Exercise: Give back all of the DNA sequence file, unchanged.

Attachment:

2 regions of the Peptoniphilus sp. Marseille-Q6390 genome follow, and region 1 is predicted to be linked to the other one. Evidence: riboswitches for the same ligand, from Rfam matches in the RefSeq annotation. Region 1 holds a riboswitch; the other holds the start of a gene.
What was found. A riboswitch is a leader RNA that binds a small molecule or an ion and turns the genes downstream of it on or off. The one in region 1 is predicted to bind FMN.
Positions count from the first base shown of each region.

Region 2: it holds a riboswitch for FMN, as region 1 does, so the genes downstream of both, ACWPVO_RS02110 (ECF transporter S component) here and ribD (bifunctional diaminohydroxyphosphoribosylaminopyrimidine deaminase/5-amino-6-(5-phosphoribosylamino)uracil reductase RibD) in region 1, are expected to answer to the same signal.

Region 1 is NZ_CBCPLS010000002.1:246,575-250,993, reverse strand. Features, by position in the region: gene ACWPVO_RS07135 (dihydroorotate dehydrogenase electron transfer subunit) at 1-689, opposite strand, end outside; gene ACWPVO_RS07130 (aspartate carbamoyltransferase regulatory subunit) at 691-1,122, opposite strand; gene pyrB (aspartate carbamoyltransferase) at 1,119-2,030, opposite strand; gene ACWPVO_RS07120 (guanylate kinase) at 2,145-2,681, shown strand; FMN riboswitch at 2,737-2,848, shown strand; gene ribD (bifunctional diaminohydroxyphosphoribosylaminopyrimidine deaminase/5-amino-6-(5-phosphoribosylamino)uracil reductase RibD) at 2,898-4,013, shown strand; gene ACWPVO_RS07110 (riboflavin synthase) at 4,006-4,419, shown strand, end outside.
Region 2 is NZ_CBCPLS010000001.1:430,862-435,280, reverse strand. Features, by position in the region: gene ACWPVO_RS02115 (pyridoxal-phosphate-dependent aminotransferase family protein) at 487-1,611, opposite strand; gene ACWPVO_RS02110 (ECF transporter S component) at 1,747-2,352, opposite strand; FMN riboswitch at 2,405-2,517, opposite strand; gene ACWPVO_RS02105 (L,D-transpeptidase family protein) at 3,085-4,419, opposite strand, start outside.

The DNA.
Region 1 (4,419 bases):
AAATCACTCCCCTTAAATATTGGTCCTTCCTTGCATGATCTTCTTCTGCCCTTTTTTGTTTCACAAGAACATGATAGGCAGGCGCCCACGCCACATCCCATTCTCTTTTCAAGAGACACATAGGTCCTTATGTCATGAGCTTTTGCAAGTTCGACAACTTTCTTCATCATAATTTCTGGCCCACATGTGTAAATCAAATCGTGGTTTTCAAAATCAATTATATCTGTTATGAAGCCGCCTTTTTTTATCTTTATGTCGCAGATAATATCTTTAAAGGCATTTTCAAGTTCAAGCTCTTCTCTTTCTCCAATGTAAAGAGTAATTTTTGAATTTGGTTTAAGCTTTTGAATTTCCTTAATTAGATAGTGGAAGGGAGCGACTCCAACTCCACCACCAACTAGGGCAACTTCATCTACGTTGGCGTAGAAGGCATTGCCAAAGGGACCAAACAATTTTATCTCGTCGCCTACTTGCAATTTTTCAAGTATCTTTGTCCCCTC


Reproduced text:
2 regions of the Peptoniphilus sp. Marseille-Q6390 genome follow, and region 1 is predicted to be linked to the other one. Evidence: riboswitches for the same ligand, from Rfam matches in the RefSeq annotation. Region 1 holds a riboswitch; the other holds the start of a gene.
What was found. A riboswitch is a leader RNA that binds a small molecule or an ion and turns the genes downstream of it on or off. The one in region 1 is predicted to bind FMN.
Positions count from the first base shown of each region.

Region 2: it holds a riboswitch for FMN, as region 1 does, so the genes downstream of both, ACWPVO_RS02110 (ECF transporter S component) here and ribD (bifunctional diaminohydroxyphosphoribosylaminopyrimidine deaminase/5-amino-6-(5-phosphoribosylamino)uracil reductase RibD) in region 1, are expected to answer to the same signal.

Region 1 is NZ_CBCPLS010000002.1:246,575-250,993, reverse strand. Features, by position in the region: gene ACWPVO_RS07135 (dihydroorotate dehydrogenase electron transfer subunit) at 1-689, opposite strand, end outside; gene ACWPVO_RS07130 (aspartate carbamoyltransferase regulatory subunit) at 691-1,122, opposite strand; gene pyrB (aspartate carbamoyltransferase) at 1,119-2,030, opposite strand; gene ACWPVO_RS07120 (guanylate kinase) at 2,145-2,681, shown strand; FMN riboswitch at 2,737-2,848, shown strand; gene ribD (bifunctional diaminohydroxyphosphoribosylaminopyrimidine deaminase/5-amino-6-(5-phosphoribosylamino)uracil reductase RibD) at 2,898-4,013, shown strand; gene ACWPVO_RS07110 (riboflavin synthase) at 4,006-4,419, shown strand, end outside.
Region 2 is NZ_CBCPLS010000001.1:430,862-435,280, reverse strand. Features, by position in the region: gene ACWPVO_RS02115 (pyridoxal-phosphate-dependent aminotransferase family protein) at 487-1,611, opposite strand; gene ACWPVO_RS02110 (ECF transporter S component) at 1,747-2,352, opposite strand; FMN riboswitch at 2,405-2,517, opposite strand; gene ACWPVO_RS02105 (L,D-transpeptidase family protein) at 3,085-4,419, opposite strand, start outside.

The DNA.
Region 1 (4,419 bases):
AAATCACTCCCCTTAAATATTGGTCCTTCCTTGCATGATCTTCTTCTGCCCTTTTTTGTTTCACAAGAACATGATAGGCAGGCGCCCACGCCACATCCCATTCTCTTTTCAAGAGACACATAGGTCCTTATGTCATGAGCTTTTGCAAGTTCGACAACTTTCTTCATCATAATTTCTGGCCCACATGTGTAAATCAAATCGTGGTTTTCAAAATCAATTATATCTGTTATGAAGCCGCCTTTTTTTATCTTTATGTCGCAGATAATATCTTTAAAGGCATTTTCAAGTTCAAGCTCTTCTCTTTCTCCAATGTAAAGAGTAATTTTTGAATTTGGTTTAAGCTTTTGAATTTCCTTAATTAGATAGTGGAAGGGAGCGACTCCAACTCCACCACCAACTAGGGCAACTTCATCTACGTTGGCGTAGAAGGCATTGCCAAAGGGACCAAACAATTTTATCTCGTCGCCTACTTGCAATTTTTCAAGTATCTTTGTCCCCTC